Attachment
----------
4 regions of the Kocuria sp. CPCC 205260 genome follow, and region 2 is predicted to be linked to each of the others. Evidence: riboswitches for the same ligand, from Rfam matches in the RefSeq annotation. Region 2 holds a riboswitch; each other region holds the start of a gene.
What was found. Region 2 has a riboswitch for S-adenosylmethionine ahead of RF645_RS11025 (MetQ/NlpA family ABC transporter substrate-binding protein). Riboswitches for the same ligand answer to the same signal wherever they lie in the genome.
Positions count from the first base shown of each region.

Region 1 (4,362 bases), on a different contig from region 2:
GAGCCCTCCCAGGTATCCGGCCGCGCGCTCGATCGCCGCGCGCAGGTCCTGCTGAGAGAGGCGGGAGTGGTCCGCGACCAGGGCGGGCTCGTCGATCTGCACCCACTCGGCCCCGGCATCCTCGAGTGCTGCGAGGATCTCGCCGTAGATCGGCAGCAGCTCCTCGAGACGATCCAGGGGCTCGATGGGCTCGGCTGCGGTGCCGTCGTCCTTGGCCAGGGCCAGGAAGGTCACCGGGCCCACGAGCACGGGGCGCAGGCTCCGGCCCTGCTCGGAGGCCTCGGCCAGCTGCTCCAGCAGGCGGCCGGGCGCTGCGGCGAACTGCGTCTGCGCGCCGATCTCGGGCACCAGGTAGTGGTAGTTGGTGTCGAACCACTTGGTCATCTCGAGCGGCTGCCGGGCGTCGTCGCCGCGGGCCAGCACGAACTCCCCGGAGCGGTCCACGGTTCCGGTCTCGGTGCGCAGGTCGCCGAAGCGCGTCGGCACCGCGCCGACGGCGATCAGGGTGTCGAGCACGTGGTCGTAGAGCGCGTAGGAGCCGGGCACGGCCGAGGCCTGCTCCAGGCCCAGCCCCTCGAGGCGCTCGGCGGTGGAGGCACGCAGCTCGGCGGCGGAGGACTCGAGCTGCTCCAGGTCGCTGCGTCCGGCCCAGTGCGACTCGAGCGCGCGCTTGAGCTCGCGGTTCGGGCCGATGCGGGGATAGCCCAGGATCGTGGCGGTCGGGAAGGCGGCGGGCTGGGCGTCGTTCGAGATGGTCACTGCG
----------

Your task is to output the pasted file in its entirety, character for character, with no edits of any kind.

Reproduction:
4 regions of the Kocuria sp. CPCC 205260 genome follow, and region 2 is predicted to be linked to each of the others. Evidence: riboswitches for the same ligand, from Rfam matches in the RefSeq annotation. Region 2 holds a riboswitch; each other region holds the start of a gene.
What was found. Region 2 has a riboswitch for S-adenosylmethionine ahead of RF645_RS11025 (MetQ/NlpA family ABC transporter substrate-binding protein). Riboswitches for the same ligand answer to the same signal wherever they lie in the genome.
Positions count from the first base shown of each region.

Region 1 (4,362 bases), on a different contig from region 2:
GAGCCCTCCCAGGTATCCGGCCGCGCGCTCGATCGCCGCGCGCAGGTCCTGCTGAGAGAGGCGGGAGTGGTCCGCGACCAGGGCGGGCTCGTCGATCTGCACCCACTCGGCCCCGGCATCCTCGAGTGCTGCGAGGATCTCGCCGTAGATCGGCAGCAGCTCCTCGAGACGATCCAGGGGCTCGATGGGCTCGGCTGCGGTGCCGTCGTCCTTGGCCAGGGCCAGGAAGGTCACCGGGCCCACGAGCACGGGGCGCAGGCTCCGGCCCTGCTCGGAGGCCTCGGCCAGCTGCTCCAGCAGGCGGCCGGGCGCTGCGGCGAACTGCGTCTGCGCGCCGATCTCGGGCACCAGGTAGTGGTAGTTGGTGTCGAACCACTTGGTCATCTCGAGCGGCTGCCGGGCGTCGTCGCCGCGGGCCAGCACGAACTCCCCGGAGCGGTCCACGGTTCCGGTCTCGGTGCGCAGGTCGCCGAAGCGCGTCGGCACCGCGCCGACGGCGATCAGGGTGTCGAGCACGTGGTCGTAGAGCGCGTAGGAGCCGGGCACGGCCGAGGCCTGCTCCAGGCCCAGCCCCTCGAGGCGCTCGGCGGTGGAGGCACGCAGCTCGGCGGCGGAGGACTCGAGCTGCTCCAGGTCGCTGCGTCCGGCCCAGTGCGACTCGAGCGCGCGCTTGAGCTCGCGGTTCGGGCCGATGCGGGGATAGCCCAGGATCGTGGCGGTCGGGAAGGCGGCGGGCTGGGCGTCGTTCGAGATGGTCACTGCG